Infixes

-aɬ-, -al-, -ar-: having sound or quality of; involving use of; non-Kulalao -ar-: do indiscriminately, on all sides; non-Kulalao -m-: agent or actor; -n- following /p/, /b/, /v/, /m/; m- before vowel-initial words -in-: perfective marker, action already begun or accomplished, object or product of past action; in- before vowel-initial words

Suffixes

-an: specific location in time/space; specific one/type; referent focus -en: object/goal of action; object focus -aw, -ay: projected or intended action, referent focus -u: agent focus (most subordinate clauses); most peremptory imperative -i: object focus (most subordinate clauses); polite imperative -ɬ: things in sequence; groupings; durations of time

The following affixes are from the Tjuabar dialect of Paiwan, spoken in the northwest areas of Paiwan-occupied territory (Comparative Austronesian Dictionary 1995).

Nouns

-aḷ-, -aly- 'tiny things' -in- 'things made from plant roots' -an 'place' (always used with another affix) mar(ə)- 'a pair of' (used for humans only) pu- 'rich' ḳay- 'vegetation' sə- 'inhabitants' cua- 'name of a tribe'

Verbs

-aŋa 'already done' ka- 'to complete' kə- 'to do something oneself' ki- 'to do something to oneself' kisu- 'to get rid of' kicu- 'to do something separately' maCa- 'to do something reciprocally' (where C indicates the initial consonant of the stem) mə- 'to experience, to be something' pa- 'to cause someone to do something' pu- 'to produce, to get something' sa- 'to be willing to do something' calyu- 'to arrive at'

Adjectives

ma- 'being' na- 'with the quality of' səcalyi- 'very' ca- 'more than'

Notes[edit]

^ Paiwan at Ethnologue
Ethnologue
(19th ed., 2016) ^ a b Indigenous Languages Development Act, ROC https://glin.ly.gov.tw/file/legal/tw1406201702.pdf ^ Hammarström, Harald; Forkel, Robert; Haspelmath, Martin, eds. (2017). "Paiwan". Glottolog
Glottolog
3.0. Jena, Germany: Max Planck Institute for the Science of Human History.  ^ Taiwan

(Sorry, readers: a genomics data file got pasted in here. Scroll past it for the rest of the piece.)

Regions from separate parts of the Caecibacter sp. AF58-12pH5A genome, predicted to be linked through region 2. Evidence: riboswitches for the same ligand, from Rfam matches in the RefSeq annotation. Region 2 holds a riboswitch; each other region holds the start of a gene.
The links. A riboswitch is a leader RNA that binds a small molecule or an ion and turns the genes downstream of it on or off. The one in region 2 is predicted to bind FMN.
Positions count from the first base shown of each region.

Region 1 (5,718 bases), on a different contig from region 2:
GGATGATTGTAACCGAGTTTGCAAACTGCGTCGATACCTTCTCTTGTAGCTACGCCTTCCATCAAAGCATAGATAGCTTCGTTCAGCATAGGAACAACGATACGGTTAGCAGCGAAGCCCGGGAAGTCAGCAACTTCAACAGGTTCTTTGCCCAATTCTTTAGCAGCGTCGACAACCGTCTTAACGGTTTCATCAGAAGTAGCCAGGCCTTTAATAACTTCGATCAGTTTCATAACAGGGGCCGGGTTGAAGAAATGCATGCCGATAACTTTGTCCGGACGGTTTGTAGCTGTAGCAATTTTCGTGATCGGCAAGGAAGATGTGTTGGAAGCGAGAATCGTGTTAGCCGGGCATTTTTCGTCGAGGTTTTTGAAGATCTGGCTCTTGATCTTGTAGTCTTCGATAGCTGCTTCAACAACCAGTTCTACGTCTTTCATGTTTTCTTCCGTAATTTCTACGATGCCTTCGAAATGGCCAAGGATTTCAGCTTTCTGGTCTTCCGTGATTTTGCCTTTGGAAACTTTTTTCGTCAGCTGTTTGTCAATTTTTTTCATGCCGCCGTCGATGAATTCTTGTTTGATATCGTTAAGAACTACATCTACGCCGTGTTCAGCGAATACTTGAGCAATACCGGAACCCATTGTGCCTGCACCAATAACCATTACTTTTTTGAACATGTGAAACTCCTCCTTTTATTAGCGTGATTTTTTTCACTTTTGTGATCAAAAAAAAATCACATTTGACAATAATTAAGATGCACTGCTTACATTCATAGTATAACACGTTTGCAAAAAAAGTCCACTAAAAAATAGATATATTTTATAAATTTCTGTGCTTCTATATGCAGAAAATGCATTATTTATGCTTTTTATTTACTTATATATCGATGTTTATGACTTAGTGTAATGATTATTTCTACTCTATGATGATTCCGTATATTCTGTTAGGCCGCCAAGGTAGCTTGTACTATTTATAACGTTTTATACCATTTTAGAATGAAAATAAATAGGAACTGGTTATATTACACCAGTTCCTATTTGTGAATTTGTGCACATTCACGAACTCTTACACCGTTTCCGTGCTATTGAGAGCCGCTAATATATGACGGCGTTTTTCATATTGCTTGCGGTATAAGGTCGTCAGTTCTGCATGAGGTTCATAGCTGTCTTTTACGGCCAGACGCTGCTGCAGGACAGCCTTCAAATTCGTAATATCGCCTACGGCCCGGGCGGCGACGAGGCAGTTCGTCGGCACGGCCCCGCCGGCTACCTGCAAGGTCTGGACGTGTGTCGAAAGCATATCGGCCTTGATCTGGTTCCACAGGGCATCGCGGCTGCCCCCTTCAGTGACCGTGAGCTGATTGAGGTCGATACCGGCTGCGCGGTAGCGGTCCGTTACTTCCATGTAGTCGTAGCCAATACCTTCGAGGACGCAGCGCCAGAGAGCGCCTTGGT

Taiwan
seeks to save indigenous languages http://www.bbc.co.uk/news/10602697 7/14/10 ^ a b c Chen, Chun-mei, 2006. A comparative study on Formosan phonology: Paiwan and Budai Rukai.

References[edit]

Ferrell, Raleigh. 1982. Paiwan Dictionary. Pacific Linguistics, Series C, no. 73. Canberra: Dept. of Linguistics, Research School of Pacific Studies, the Australian National University.

v t e

Languages of Taiwan

Austronesian

Formosan

Atayalic

Atayal Seediq Truku Kankei

Rukaic

Rukai

Northern

Luilang Kulon Saisiyat Pazeh Kaxabu Thao Hoanya Papora Babuza Favorlang Taokas

East

Basay Ketagalan Kavalan Qauqaut Sakizaya Amis Siraya Taivoan Makatao

Southern

Bunun Puyuma Paiwan

Tsouic

Tsou Kanakanabu Saaroa

Malayo-Polynesian

Yami

Sino-Tibetan

Sinitic

Mandarin

Taiwanese Mandarin

Min

Southern

Taiwanese Hokkien Teochew dialect

Eastern

Fuzhounese

Matsu dialect

Pu-Xian

Putian dialect

Hakka

Taiwanese Hakka

Sixian Hailu Dabu Raoping Zhao'an

Auxiliary

Taiwanese Sign Language Taiwanese Braille

Other languages

English Cantonese Filipino Japanese Korean Malay

Malaysian Indonesian

Thai Vietnamese

v t e

Formosan languages

Rukaic

Rukai

Tsouic

Tsou Kanakanabu Saaroa

Northern Formosan

Atayalic

Atayal Seediq

Northwest Formosan

Saisiyat Pazeh † Kulon † Thao Babuza † Favorlang †

East Formosan

Ketagalan † Basay † Kavalan Amis Sakizaya Siraya † Taivoan † Nataoran

Southern

Puyuma Paiwan Bunun

Bold indicates languages with more than 1 million speakers ? indicates classification dispute † indica

.